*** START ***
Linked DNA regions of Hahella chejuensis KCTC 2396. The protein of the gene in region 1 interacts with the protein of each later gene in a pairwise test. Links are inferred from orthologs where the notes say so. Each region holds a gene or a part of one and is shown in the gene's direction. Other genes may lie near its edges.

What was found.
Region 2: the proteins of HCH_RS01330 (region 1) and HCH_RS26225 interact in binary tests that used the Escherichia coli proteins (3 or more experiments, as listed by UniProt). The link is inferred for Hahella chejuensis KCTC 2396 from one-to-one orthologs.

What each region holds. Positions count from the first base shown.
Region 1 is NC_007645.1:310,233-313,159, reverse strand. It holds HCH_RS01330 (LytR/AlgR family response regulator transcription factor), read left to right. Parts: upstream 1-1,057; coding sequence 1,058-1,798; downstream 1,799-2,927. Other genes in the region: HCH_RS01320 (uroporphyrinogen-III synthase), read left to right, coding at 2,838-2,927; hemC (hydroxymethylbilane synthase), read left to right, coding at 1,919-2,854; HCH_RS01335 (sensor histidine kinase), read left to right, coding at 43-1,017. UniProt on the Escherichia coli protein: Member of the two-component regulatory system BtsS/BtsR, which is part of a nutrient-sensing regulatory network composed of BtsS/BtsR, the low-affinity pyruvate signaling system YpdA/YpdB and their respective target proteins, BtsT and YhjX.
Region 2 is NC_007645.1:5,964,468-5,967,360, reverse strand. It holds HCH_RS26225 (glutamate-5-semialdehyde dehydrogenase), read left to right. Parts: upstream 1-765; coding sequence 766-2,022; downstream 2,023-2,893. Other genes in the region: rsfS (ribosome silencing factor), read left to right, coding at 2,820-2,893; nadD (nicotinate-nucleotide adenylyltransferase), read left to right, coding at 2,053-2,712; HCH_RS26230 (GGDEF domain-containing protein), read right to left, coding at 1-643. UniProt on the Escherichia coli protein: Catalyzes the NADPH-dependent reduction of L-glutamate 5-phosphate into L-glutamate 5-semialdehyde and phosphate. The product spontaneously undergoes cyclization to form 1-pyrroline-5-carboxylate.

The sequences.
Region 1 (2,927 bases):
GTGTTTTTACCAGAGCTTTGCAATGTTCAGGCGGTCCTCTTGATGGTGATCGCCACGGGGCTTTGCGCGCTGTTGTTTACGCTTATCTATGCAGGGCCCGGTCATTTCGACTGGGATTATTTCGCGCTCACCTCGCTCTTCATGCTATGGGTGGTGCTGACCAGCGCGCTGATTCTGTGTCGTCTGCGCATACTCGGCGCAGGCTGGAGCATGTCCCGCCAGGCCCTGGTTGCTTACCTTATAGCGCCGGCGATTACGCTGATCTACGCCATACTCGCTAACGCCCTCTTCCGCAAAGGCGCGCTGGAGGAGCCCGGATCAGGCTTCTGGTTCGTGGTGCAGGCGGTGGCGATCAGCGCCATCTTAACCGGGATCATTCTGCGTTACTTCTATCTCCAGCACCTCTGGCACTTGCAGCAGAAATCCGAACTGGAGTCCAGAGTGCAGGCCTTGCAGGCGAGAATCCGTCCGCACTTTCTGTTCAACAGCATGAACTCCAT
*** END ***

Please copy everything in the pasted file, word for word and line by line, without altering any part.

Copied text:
Linked DNA regions of Hahella chejuensis KCTC 2396. The protein of the gene in region 1 interacts with the protein of each later gene in a pairwise test. Links are inferred from orthologs where the notes say so. Each region holds a gene or a part of one and is shown in the gene's direction. Other genes may lie near its edges.

What was found.
Region 2: the proteins of HCH_RS01330 (region 1) and HCH_RS26225 interact in binary tests that used the Escherichia coli proteins (3 or more experiments, as listed by UniProt). The link is inferred for Hahella chejuensis KCTC 2396 from one-to-one orthologs.

What each region holds. Positions count from the first base shown.
Region 1 is NC_007645.1:310,233-313,159, reverse strand. It holds HCH_RS01330 (LytR/AlgR family response regulator transcription factor), read left to right. Parts: upstream 1-1,057; coding sequence 1,058-1,798; downstream 1,799-2,927. Other genes in the region: HCH_RS01320 (uroporphyrinogen-III synthase), read left to right, coding at 2,838-2,927; hemC (hydroxymethylbilane synthase), read left to right, coding at 1,919-2,854; HCH_RS01335 (sensor histidine kinase), read left to right, coding at 43-1,017. UniProt on the Escherichia coli protein: Member of the two-component regulatory system BtsS/BtsR, which is part of a nutrient-sensing regulatory network composed of BtsS/BtsR, the low-affinity pyruvate signaling system YpdA/YpdB and their respective target proteins, BtsT and YhjX.
Region 2 is NC_007645.1:5,964,468-5,967,360, reverse strand. It holds HCH_RS26225 (glutamate-5-semialdehyde dehydrogenase), read left to right. Parts: upstream 1-765; coding sequence 766-2,022; downstream 2,023-2,893. Other genes in the region: rsfS (ribosome silencing factor), read left to right, coding at 2,820-2,893; nadD (nicotinate-nucleotide adenylyltransferase), read left to right, coding at 2,053-2,712; HCH_RS26230 (GGDEF domain-containing protein), read right to left, coding at 1-643. UniProt on the Escherichia coli protein: Catalyzes the NADPH-dependent reduction of L-glutamate 5-phosphate into L-glutamate 5-semialdehyde and phosphate. The product spontaneously undergoes cyclization to form 1-pyrroline-5-carboxylate.

The sequences.
Region 1 (2,927 bases):
GTGTTTTTACCAGAGCTTTGCAATGTTCAGGCGGTCCTCTTGATGGTGATCGCCACGGGGCTTTGCGCGCTGTTGTTTACGCTTATCTATGCAGGGCCCGGTCATTTCGACTGGGATTATTTCGCGCTCACCTCGCTCTTCATGCTATGGGTGGTGCTGACCAGCGCGCTGATTCTGTGTCGTCTGCGCATACTCGGCGCAGGCTGGAGCATGTCCCGCCAGGCCCTGGTTGCTTACCTTATAGCGCCGGCGATTACGCTGATCTACGCCATACTCGCTAACGCCCTCTTCCGCAAAGGCGCGCTGGAGGAGCCCGGATCAGGCTTCTGGTTCGTGGTGCAGGCGGTGGCGATCAGCGCCATCTTAACCGGGATCATTCTGCGTTACTTCTATCTCCAGCACCTCTGGCACTTGCAGCAGAAATCCGAACTGGAGTCCAGAGTGCAGGCCTTGCAGGCGAGAATCCGTCCGCACTTTCTGTTCAACAGCATGAACTCCAT